It was a very different trip to Honolulu than any of our others. We rarely left the house, other than to exercise or go grocery shopping. Jim and I did our traditional 7 mile walk around Diamondhead every morning at oh-dark-thirty. (Hawaii is the only place where I am a morning person, and that’s only because we don’t generally bother to change time zones.) We “rented” surfboards (and it’s in quotes because the surf shop actually just lent the surfboards to us without charge), and Marcus went out surfing every day.

Yinan and I taught everyone how to play mahjong, and we now have mahjong addicts as children. Yay for parenting!

The weather was sunny and 80 degrees every day except for the day we left. Not a bad way to spend Christmas!

view from the house

Christmas in Hawaii

Christmas star

Graduation Celebration – Pandemic Style

We had a high school senior last year, and graduation in June happened virtually, as it did for so many others. The school did its best by having the high school administrative team personally deliver our son’s diploma and by putting on a lovely virtual graduation. But we were determined to have some kind of celebration for him in August.
We decided, of course, that the best place to celebrate such an accomplishment was at the Inn at Little Washington. We had 21 people at 3 different tables, with families generally sitting with each other. Marcus selected the menu, so it included his favorite dishes at the Inn. (This was consistently pointed out by Jim, who noted that not all of his favorites were on the menu.) The event was beautifully done (it was the Inn, after all), and the food was amazing. Jim gave a lovely toast, Rem (his best friend) gave an amazing speech, and Jade actually gave a lovely off-the-cuff speech as well. Marcus, not surprisingly, rose to the occasion and gave a wonderful, heartfelt speech, mentioning everyone there by name and explaining why he was grateful to them. It was all pretty perfect, under the circumstances. And while it wasn’t necessarily the party we would have had for him if we could, being Marcus, it was more than enough.

Halloween Week Festivities at Sidwell Friends School

Our son goes to a private high school in Washington, DC where the academics are excellent, the kids are (mostly) affluent, and the pressure can sometimes be intense. This is especially true during the last week of October when the seniors have Early Action college applications due (November 1 is the actual due date).
Marcus (on his own) decided that the high schoolers all needed to relax, have some fun, and remember to be children again. So he decided that Halloween week needed to be celebrated. He proposed his idea to student government, who were enthusiastically in favor, and then to the administration, which gave him permission to move forward.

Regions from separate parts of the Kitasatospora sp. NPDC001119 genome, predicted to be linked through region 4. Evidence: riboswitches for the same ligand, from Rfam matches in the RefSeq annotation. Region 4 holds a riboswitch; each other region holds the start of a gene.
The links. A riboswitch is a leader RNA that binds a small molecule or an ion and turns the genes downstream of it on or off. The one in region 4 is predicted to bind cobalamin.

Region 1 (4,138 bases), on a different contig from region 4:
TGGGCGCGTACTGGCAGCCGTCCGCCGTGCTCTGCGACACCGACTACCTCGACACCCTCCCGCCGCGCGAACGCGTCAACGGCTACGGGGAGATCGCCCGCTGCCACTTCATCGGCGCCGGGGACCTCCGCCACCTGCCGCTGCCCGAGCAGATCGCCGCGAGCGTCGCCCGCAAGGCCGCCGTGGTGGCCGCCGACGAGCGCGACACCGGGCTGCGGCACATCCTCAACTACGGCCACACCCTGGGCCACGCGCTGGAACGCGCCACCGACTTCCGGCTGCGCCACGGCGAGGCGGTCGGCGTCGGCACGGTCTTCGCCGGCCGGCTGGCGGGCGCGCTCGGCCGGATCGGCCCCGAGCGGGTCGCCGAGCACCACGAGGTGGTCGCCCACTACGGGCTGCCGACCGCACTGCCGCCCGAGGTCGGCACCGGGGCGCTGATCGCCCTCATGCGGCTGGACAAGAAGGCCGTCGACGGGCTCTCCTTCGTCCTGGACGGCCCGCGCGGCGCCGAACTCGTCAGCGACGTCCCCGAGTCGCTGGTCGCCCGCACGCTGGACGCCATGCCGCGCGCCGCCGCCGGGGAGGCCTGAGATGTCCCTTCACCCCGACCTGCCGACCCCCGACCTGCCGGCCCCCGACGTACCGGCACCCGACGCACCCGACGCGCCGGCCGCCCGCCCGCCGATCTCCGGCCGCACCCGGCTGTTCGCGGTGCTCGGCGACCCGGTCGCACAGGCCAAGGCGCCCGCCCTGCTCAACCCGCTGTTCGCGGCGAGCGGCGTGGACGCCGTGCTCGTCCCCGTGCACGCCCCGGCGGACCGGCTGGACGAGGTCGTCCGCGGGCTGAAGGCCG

Monday, 10/28, was the first day. Marcus managed to convince a group of his friends to show up to the school at 7:00 am (an hour before school started) to help him decorate the high school. And so it happened.


He also held a photo scavenger hunt (e.g. take a selfie with something orange, take a selfie with someone from every grade, etc.). His first winner emailed him the photos at 8:07 am. (He decided to award 3 prizes that day instead of 1.)
Tuesday, 10/29 was Halloween trivia contest day. And Wednesday, 10/30 was a pumpkin hunt (like an Easter egg hunt, only for pumpkins) and a mummy wrap game.
But Thursday, Halloween itself, was the highlight. A costume contest was held, with winners awarded from each grade. In addition, a faculty and staff costume contest also took place. To Marcus’s delight, the hallways were filled with costumed students and faculty alike, all excited about Halloween. Trick-or-treating with student government staffed stations and some faculty during class also took place. And, at the end of the day, faculty and students alike had some fun, remembered their inner child, and celebrated Halloween together. As the Head of School said, “It almost felt like a real high school.”

We could not be prouder of him.

Hawaii: July 2019 version

By now, there isn’t much more that I can say about this little bit of paradise than I haven’t already said.

sunrise in o’ahu

So let me just mention the highlights of this trip, which include the following:

  • Continuing our 4th of July tradition of spending it with Dianne, John, Benjamin and Isabelle (this time in Honolulu)
Dinner at Chef Mavro
  • Getting to spend the 4th of July holiday with our former exchange student, Yinan
deep sea fishing
  • Unsuccessfully going deep sea fishing (not a nibble!) and having the entire group overdosing on Bonine, much to the dismay of the non-deep sea fishing group who discovered the Bonine-overdosed group was useless for the rest of the day
  • Parasailing, which was a really fun experience (it is eerily quiet 400 feet up in the air and, of course, incomparably beautiful)
getting ready to parasail
  • Meals at our favorite Honolulu restaurants—Chef Mavro and The Pig & the Lady (let the record reflect that I am the “lady”)

We look forward to our next trip to paradise!

sunset in o’ahu

Book review: The Coddling of the American Mind by Greg Lukianoff & Jonathan Haidt

The Coddling of the American Mind: How Good Intentions and Bad Ideas Are Setting Up a Generation for Failure

The Coddling of the American Mind: How Good Intentions and Bad Ideas Are Setting Up a Generation for Failure by Greg Lukianoff

My rating: 4 of 5 stars


The authors set up the book with 3 Great Untruths that they think are endangering future generations. These Great Untruths are (i) what doesn’t kill you makes you weaker; (ii) always trust your feelings; and (iii) there is a battle of good vs evil (and you and your beliefs are, of course, on the side of good). The book posits these Great Untruths, demonstrates with data how these untruths have spread throughout society, and documents the harm these Great Untruths cause. (Among those harms is a higher incidence of depression and anxiety.)